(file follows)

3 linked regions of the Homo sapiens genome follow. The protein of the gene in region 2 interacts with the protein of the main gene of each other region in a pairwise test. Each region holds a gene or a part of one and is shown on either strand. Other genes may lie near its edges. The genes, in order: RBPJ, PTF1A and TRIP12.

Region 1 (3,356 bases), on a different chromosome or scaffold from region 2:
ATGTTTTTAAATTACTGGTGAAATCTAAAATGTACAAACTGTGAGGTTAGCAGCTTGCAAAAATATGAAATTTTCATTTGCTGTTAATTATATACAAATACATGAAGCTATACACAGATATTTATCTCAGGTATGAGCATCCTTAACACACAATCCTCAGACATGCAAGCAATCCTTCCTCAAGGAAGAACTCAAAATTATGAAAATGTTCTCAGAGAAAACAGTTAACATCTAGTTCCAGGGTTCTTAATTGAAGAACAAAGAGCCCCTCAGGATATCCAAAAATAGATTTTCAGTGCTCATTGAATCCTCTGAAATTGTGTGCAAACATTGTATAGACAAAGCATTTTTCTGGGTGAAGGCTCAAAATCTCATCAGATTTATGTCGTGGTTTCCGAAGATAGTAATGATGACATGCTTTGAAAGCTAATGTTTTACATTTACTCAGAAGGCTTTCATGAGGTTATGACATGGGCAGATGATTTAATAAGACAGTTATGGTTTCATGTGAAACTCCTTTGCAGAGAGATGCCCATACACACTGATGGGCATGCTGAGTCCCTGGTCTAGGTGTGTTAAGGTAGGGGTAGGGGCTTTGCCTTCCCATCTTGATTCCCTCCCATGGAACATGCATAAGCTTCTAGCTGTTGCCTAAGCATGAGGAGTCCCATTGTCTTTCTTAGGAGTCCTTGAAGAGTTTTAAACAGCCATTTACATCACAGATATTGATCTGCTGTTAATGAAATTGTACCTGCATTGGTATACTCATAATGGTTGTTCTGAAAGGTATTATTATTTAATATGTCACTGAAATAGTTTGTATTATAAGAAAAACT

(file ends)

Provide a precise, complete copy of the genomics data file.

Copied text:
3 linked regions of the Homo sapiens genome follow. The protein of the gene in region 2 interacts with the protein of the main gene of each other region in a pairwise test. Each region holds a gene or a part of one and is shown on either strand. Other genes may lie near its edges. The genes, in order: RBPJ, PTF1A and TRIP12.

Region 1 (3,356 bases), on a different chromosome or scaffold from region 2:
ATGTTTTTAAATTACTGGTGAAATCTAAAATGTACAAACTGTGAGGTTAGCAGCTTGCAAAAATATGAAATTTTCATTTGCTGTTAATTATATACAAATACATGAAGCTATACACAGATATTTATCTCAGGTATGAGCATCCTTAACACACAATCCTCAGACATGCAAGCAATCCTTCCTCAAGGAAGAACTCAAAATTATGAAAATGTTCTCAGAGAAAACAGTTAACATCTAGTTCCAGGGTTCTTAATTGAAGAACAAAGAGCCCCTCAGGATATCCAAAAATAGATTTTCAGTGCTCATTGAATCCTCTGAAATTGTGTGCAAACATTGTATAGACAAAGCATTTTTCTGGGTGAAGGCTCAAAATCTCATCAGATTTATGTCGTGGTTTCCGAAGATAGTAATGATGACATGCTTTGAAAGCTAATGTTTTACATTTACTCAGAAGGCTTTCATGAGGTTATGACATGGGCAGATGATTTAATAAGACAGTTATGGTTTCATGTGAAACTCCTTTGCAGAGAGATGCCCATACACACTGATGGGCATGCTGAGTCCCTGGTCTAGGTGTGTTAAGGTAGGGGTAGGGGCTTTGCCTTCCCATCTTGATTCCCTCCCATGGAACATGCATAAGCTTCTAGCTGTTGCCTAAGCATGAGGAGTCCCATTGTCTTTCTTAGGAGTCCTTGAAGAGTTTTAAACAGCCATTTACATCACAGATATTGATCTGCTGTTAATGAAATTGTACCTGCATTGGTATACTCATAATGGTTGTTCTGAAAGGTATTATTATTTAATATGTCACTGAAATAGTTTGTATTATAAGAAAAACT